The “Unity Picnic!” If you are from St. Vincent and the Grenadines or from the Caribbean for that matter and you have never experienced it, then watch out for it next year. When my friend Gee invited me and said “Girl, if you experience this event one time, you will always want to go back!” I really had no idea of exactly what she meant and yes – I am going to be back next year.
So what is this Unity Picnic? It is an event which started about 20 years ago to bring Vincentians together. Back then, the first one drew about 200 people but it has grown tremendously over the years, now drawing ten to fifteen thousand people each year from across Canada, especially Montreal, Ottawa and Toronto but also bus loads of people from New York, Boston, Washington, Florida, Philadelphia and even from as far as London, England. How is this Unity Picnic marketed? By Word-of-mouth! When something is good, the word gets around…. nothing beats that!
Some folks, especially those travelling from far, come in from the night before to set up tents and camp on the grounds. People came in and tried to find the best spot. They laid down their tents, organized their picnic spots, set up their music systems, bar-b-que grills, opened blankets on the ground, enjoyed the water and best of all re-connected with people they have not seen for years. From my observation there are no planned activities as such except some musical entertainment on a center stage, some booths to sell souvenirs from the Caribbean, raffles and light entertainment. For the most part, it is simply families and groups setting up their picnic areas and wandering into the crowds. The venue could not be more perfect to host the event as it is right along the water and many people leisurely enjoyed the warm water. Unless you wander out, it is almost impossible to believe there are so many people because they cluster in small groups, which are spread over a wide area.
As I melted into the warmth of this gathering, I could not help but think of doing a blog on this event and so I interviewed a few people about what this all means to them. Common responses were:
“It is a fun-day!”
“It is a ‘free-stress’ day!”
“It is a family day – we plan for this all year when we can forget about everything else”
“I come back every year, because it gives me the chance to meet people I have not seen in years, since my childhood.”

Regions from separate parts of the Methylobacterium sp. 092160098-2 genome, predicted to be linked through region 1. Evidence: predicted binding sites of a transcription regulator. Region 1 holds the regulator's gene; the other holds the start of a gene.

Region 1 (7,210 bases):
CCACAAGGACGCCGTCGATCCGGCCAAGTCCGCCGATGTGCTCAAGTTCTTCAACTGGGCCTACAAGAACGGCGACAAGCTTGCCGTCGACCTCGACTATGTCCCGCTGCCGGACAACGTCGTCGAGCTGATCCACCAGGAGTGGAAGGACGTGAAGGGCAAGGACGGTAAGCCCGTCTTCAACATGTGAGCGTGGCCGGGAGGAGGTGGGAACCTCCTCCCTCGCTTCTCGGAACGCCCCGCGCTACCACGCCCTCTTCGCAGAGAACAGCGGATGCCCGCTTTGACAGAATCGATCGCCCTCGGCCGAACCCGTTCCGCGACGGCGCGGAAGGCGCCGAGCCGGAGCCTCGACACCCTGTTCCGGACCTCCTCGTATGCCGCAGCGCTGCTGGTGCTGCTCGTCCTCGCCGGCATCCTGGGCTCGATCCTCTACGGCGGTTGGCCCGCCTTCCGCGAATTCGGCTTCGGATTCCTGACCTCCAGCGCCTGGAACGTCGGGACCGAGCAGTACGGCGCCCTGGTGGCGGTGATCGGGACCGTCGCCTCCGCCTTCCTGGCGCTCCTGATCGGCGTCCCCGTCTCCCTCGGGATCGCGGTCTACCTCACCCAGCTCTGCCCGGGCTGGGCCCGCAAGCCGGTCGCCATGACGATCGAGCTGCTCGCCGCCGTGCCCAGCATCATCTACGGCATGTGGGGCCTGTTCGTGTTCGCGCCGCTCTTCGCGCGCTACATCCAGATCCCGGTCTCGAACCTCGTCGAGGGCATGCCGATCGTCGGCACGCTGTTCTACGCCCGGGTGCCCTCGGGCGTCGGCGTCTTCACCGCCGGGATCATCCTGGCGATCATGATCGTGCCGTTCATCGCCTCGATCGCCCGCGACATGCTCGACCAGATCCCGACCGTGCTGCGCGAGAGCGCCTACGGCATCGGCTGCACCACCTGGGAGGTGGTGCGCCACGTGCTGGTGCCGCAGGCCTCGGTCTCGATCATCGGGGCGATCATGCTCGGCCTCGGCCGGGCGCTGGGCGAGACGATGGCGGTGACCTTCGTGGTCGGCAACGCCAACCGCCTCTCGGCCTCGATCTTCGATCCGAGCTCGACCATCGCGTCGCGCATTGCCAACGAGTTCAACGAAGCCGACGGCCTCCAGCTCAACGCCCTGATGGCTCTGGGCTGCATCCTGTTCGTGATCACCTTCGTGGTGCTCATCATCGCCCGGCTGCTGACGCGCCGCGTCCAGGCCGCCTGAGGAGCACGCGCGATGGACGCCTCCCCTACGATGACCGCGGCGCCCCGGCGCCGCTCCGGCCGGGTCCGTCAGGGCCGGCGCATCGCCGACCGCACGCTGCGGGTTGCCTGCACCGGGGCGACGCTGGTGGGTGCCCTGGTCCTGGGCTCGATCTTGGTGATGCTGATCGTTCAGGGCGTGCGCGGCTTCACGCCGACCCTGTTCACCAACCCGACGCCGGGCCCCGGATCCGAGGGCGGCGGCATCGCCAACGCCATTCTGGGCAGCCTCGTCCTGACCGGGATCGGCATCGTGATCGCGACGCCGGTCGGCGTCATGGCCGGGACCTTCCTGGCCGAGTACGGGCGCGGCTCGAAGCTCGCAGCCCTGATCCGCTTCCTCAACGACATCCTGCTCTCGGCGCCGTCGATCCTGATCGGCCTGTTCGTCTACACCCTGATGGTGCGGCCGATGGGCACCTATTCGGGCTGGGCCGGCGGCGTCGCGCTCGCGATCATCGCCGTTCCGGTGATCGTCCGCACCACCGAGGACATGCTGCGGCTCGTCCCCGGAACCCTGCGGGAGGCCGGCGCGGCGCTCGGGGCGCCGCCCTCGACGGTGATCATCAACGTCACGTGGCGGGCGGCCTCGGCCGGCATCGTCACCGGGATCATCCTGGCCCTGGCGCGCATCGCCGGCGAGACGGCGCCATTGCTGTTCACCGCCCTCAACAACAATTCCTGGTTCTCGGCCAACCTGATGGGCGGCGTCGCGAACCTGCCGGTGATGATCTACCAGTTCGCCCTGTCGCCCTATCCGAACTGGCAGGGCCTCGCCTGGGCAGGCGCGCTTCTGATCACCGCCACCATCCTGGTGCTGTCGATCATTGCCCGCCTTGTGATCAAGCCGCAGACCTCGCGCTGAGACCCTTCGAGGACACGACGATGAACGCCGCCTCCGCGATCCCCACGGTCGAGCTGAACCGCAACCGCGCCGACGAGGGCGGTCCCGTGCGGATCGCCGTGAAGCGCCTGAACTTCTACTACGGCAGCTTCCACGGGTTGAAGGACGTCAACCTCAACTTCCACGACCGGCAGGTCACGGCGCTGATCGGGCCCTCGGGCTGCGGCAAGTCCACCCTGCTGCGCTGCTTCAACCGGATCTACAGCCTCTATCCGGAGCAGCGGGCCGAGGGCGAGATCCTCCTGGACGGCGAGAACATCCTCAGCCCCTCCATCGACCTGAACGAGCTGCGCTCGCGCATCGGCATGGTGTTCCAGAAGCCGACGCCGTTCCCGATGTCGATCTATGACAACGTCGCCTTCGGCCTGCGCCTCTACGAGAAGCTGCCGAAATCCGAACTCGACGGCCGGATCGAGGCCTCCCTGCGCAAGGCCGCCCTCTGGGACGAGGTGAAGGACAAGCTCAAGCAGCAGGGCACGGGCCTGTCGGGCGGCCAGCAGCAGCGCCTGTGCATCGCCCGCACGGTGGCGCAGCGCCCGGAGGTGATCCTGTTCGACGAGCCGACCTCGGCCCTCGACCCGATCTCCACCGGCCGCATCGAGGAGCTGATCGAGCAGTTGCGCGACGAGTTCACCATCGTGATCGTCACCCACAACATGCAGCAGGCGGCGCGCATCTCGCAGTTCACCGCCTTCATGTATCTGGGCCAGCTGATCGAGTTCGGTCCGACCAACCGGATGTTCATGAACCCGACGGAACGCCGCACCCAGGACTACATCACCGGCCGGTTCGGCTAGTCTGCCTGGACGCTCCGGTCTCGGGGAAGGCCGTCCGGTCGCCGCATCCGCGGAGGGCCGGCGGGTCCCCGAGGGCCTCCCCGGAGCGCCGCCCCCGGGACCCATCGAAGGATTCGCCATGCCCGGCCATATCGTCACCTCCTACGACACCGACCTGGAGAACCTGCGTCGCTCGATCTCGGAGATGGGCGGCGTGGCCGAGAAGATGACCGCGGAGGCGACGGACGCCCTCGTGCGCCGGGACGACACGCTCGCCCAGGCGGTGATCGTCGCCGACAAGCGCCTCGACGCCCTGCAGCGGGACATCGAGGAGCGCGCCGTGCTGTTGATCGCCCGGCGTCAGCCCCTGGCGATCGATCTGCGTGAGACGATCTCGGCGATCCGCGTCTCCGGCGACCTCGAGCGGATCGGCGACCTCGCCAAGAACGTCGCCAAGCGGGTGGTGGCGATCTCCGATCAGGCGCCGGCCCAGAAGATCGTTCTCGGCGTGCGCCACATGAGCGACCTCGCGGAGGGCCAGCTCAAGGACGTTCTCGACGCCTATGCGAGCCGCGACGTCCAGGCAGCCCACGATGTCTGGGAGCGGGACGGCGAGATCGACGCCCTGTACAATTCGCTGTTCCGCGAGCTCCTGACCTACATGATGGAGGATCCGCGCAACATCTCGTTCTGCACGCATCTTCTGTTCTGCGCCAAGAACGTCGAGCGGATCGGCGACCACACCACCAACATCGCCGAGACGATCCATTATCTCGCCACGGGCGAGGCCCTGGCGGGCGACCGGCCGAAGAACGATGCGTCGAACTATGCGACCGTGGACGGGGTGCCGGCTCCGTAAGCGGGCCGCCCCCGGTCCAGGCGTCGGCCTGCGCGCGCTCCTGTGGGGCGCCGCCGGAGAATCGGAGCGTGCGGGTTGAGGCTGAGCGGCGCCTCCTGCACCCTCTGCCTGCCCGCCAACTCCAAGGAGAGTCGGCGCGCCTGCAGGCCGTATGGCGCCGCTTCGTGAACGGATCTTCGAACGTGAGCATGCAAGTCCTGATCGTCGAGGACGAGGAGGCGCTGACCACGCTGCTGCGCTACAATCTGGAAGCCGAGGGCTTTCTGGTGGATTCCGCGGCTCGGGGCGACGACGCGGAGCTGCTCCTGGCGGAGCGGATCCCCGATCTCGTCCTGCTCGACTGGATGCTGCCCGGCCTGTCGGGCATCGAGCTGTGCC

“It is an opportunity to mix and mingle, not only with Vincies but with people from all over the Caribbean!”
“Since we have been here today, we have met people from our parents generation!”
Everiste was walking around with his young son. He was here because his wife is from St.Vincent and he expressed to me that they try as best possible to introduce their son to as many cultural activities as possible so that he can grow up with a cultural perspective. He said “you get to a certain point in your life, where you want to get back to your roots.”
This beautiful woman below caught my attention because she designed her dress to match with the colours of the St.Vincent and the Grenadines flag. What a great sense of national pride. She and her husband drove from the United States to be there and they come back each year to reconnect with people they have not seen for years. Each year they meet someone new!
Adrian and his sister Pamela (above) and their families drew many people to their little picnic area. As I watched them greet others, it was heartening to experience the smiles on their faces and the joy that they felt reconnecting with people they had not seen for over 20 years. Adrian, who lives in Ajax, Ontario, invited his sister Pamela and her family who lives in London, England,for this event. While we were chatting, an 80-year-old ex-school principal of a private school came up to greet them. They had not seen for many years but Adrian nostalgically reminisced about his days in St.Vincent, before migrating to Canada, and how he and his brother volunteered at her school many years back in St.Vincent. Their good turn of volunteering at this school, earned their younger brother reduced tuition fees when he attended that private school. She never forgot their good turn at her school and what a blessing it was for him to reconnect with her. They shared stories with me about meeting people they had not seen since childhood and Pamela is now inspired to create a similar event in London, England, when she gets back.
So, what did this “Unity Picnic” mean for me? It was inspiring to gain a glimpse of how a small vision of 20 years ago, has grown to be such a phenomenal event to bring the St.Vincent and the Grenadines diaspora together. Coming from the Caribbean myself, there is nothing sweeter to my ears (except the voices of my children when they say good things) than to hear those beautiful accents from the Caribbean. There is a warmth and openness about Caribbean people; a national pride; laughter that comes from a deep place and bringing them altogether provides a beautiful feeling of “being at home” away from home. Sometimes, I don’t realize how much I miss the intimacy of the connection of our people until I am immersed into again and I am grateful that I had the opportunity to experience this Unity Picnic.
This week, TuneIn to the small things which takes you back to those cultural roots. How do you connect to your culture? What elements of it inspire you? I met some young people who felt bored being there but I encouraged them to participate in those types of activities because living in Canada, it is as close as you get to understand some of your cultural heritage. In Canada, we are so blessed to have the exposure to such a multi-cultural community… but we can only enjoy this experience when we engage with others and keep an open mind to embrace all countries and all people. StepUp to take part in your own culture but to also learn about other cultures and experience the deep feeling of gratitude for diversity of cultures and people.